Two former members of the Universal House of Justice pass away

Two former members of the Universal House of Justice, the international governing body of the Bahá’í Faith, have passed away in recent months.

Peter J. Khan, who served on the Universal House of Justice from 1987 until April 2010, died suddenly on 15 July 2011 in his native Australia. He was 74 years old.

Ian C. Semple, who served on the body from its establishment in 1963 until 2005, passed away on 1 December 2011 in Switzerland. He was 82 years old.

Dr. Khan was born in New South Wales on 12 November 1936 to a family of immigrants from India’s Punjab region. At 12 years old, Dr. Khan, his parents and sister, became the first Muslims in Australia to join the Bahá’í Faith.

Dr. Khan became an electrical engineer, receiving his BSc (1956), his BE (1959), and his doctorate (1963) — all from the University of Sydney. From 1963 to 1967, he lived in the United States as a Fulbright postdoctoral fellow at the University of Michigan, and remained there as a professor of electrical engineering until his return to Australia in 1975. He became a visiting professor at the University of New South Wales and an associate professor at the University of Queensland from 1976 until 1983. A senior member of the Institution of Electrical and Electronics Engineers, he was a member of the editorial board of its journal, Transactions on Microwave Theory.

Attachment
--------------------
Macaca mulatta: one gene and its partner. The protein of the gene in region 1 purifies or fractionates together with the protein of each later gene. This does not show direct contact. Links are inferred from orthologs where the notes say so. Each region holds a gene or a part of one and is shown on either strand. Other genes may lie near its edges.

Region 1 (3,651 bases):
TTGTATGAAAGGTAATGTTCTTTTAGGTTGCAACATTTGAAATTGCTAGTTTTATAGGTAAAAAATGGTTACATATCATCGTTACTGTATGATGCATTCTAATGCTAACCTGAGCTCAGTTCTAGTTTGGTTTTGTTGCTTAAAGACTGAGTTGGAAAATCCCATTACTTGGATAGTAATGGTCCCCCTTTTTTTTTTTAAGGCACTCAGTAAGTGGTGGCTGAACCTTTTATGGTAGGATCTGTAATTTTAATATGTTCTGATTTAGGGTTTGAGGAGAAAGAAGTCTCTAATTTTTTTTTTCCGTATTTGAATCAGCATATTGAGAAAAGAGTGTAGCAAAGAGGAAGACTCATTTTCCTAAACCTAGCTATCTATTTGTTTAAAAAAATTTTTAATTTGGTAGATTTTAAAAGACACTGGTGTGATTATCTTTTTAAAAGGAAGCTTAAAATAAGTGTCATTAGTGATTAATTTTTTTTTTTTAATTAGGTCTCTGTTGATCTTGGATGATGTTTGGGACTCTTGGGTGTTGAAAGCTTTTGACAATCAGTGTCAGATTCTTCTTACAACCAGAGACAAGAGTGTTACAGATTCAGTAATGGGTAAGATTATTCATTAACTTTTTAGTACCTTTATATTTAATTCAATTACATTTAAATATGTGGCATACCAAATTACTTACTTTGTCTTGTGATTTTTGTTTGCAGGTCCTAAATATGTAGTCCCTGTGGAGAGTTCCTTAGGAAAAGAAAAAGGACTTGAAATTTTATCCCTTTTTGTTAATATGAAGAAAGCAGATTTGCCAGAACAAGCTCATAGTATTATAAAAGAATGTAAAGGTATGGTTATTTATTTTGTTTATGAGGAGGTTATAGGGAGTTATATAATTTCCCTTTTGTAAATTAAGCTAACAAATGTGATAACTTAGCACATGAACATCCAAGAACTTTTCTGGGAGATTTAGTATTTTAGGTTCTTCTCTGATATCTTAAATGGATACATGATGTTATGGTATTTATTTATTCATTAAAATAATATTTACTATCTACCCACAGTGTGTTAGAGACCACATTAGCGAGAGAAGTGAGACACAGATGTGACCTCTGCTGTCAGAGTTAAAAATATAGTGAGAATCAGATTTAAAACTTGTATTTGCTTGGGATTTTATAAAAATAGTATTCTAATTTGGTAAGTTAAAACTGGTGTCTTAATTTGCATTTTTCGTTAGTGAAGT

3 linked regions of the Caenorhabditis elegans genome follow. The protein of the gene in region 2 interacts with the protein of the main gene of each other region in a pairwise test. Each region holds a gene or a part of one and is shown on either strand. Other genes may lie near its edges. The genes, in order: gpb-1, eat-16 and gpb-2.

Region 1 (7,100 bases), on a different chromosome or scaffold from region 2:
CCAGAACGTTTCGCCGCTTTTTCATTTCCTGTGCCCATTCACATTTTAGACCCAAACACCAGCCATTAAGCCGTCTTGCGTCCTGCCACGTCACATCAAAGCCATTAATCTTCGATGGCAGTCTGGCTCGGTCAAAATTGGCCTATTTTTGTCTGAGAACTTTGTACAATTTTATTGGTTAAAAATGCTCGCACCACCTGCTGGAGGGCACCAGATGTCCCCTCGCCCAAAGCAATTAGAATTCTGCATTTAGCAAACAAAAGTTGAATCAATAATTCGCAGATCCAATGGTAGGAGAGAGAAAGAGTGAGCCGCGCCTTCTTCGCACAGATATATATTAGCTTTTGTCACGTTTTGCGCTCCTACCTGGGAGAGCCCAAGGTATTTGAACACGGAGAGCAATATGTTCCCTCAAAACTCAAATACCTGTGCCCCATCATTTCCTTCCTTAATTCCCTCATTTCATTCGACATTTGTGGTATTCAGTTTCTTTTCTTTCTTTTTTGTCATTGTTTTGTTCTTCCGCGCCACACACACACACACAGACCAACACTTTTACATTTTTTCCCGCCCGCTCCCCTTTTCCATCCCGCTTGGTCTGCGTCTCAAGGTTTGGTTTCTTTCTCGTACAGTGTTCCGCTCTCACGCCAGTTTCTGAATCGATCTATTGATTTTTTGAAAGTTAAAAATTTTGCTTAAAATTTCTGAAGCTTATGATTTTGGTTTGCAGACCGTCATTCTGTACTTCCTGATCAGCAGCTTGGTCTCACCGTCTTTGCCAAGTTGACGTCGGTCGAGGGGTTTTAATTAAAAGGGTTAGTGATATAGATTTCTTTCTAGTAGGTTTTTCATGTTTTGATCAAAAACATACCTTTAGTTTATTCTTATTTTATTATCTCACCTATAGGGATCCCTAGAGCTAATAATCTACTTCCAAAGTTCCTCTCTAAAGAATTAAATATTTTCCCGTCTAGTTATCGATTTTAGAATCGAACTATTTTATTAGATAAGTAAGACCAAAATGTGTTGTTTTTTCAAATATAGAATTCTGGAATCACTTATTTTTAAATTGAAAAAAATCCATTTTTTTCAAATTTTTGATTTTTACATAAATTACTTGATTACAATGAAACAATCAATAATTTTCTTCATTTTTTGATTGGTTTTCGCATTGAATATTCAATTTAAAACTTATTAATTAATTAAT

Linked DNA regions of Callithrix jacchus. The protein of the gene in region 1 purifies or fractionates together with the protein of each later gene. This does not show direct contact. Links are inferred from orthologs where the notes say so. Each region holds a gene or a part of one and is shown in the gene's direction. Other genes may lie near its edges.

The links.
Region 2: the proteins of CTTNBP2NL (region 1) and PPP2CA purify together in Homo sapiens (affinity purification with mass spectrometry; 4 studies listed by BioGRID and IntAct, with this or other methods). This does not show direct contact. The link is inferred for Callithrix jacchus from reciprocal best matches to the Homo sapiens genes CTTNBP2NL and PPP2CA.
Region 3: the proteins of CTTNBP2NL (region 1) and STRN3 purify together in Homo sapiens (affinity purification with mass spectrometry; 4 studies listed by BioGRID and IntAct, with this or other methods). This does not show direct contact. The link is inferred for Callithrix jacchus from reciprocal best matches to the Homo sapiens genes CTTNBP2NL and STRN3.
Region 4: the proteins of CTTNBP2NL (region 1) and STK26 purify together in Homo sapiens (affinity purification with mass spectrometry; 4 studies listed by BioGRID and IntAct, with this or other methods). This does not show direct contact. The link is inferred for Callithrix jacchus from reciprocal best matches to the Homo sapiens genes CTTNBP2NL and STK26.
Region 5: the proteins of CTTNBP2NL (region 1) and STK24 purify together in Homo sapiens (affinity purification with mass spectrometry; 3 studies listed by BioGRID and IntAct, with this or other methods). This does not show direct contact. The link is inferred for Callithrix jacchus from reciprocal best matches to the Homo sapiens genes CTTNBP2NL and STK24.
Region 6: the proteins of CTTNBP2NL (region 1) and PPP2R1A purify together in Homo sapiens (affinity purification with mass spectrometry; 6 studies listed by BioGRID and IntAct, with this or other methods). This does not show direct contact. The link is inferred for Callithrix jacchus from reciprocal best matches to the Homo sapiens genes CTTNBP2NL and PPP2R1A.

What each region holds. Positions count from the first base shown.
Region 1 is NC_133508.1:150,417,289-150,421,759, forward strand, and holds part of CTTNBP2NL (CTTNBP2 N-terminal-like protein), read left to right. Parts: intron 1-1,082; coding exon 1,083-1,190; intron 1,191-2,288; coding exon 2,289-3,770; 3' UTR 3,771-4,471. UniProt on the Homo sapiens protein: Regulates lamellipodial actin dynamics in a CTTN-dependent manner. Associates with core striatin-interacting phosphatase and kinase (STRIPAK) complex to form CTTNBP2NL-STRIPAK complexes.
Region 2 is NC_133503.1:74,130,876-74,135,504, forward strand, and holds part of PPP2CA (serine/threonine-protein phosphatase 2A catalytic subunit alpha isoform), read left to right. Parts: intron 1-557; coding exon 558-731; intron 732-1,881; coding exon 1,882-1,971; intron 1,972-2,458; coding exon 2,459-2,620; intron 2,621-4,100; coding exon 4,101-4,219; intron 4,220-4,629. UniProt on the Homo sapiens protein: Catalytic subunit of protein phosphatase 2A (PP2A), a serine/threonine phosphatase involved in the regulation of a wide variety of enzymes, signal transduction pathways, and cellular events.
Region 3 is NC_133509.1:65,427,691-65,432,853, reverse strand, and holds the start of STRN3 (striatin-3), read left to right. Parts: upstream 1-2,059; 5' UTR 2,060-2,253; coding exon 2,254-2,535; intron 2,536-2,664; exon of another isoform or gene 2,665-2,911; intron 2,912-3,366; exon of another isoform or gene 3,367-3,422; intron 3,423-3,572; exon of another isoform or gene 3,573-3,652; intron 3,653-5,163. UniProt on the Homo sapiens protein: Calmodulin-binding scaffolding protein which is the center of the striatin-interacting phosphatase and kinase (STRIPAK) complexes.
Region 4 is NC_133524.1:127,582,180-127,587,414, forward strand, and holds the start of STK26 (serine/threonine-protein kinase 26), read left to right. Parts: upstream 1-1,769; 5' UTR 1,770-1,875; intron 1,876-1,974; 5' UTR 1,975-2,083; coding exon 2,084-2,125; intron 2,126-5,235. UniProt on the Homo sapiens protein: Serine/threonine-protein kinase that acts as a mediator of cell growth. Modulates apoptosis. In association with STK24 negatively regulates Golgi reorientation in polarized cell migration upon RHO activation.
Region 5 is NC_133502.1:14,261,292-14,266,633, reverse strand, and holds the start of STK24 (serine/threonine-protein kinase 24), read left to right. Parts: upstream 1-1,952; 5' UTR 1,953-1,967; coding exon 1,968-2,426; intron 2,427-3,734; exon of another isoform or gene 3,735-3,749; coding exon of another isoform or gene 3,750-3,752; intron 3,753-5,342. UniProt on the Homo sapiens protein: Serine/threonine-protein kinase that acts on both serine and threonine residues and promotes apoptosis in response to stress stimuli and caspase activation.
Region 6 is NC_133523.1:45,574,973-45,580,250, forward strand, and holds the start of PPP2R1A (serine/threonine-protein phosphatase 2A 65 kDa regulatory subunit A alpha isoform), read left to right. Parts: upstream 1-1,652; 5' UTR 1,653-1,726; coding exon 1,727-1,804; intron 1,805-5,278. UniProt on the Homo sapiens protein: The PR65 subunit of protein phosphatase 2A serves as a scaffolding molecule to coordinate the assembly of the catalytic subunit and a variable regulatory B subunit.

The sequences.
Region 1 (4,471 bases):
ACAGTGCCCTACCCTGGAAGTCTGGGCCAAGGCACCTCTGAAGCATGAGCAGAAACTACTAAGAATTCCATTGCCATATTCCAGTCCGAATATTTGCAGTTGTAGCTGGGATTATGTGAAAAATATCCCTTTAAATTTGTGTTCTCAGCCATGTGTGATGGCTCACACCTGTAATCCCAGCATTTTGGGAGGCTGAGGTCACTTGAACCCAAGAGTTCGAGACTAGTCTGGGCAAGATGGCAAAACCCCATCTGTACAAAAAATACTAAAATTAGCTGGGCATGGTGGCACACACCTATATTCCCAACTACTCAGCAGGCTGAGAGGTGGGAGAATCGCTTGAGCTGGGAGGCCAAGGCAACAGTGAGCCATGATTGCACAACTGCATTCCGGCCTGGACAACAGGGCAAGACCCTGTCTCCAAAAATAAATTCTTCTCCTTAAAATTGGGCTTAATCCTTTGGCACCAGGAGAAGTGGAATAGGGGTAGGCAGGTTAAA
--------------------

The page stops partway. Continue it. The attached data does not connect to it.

In 1983, Dr. Khan was appointed to serve as an International Counselor at the Bahá’í World Centre in Haifa. Four years later, he was elected to the Universal House of Justice. He is survived by his wife, Dr. Janet Khan.

Mr. Semple was born in 1928 in England. He did national service in the British Army from 1947-50, during which period he earned a commission in the Royal Corps of Signals.

He studied at Pembroke College, Oxford, obtaining a BA in German and French Language and Literature in 1952 and an MA in 1955. He subsequently studied accounting in the City of London, qualifying as a Chartered Accountant in 1955.

He is survived by his wife, Louise, and three children.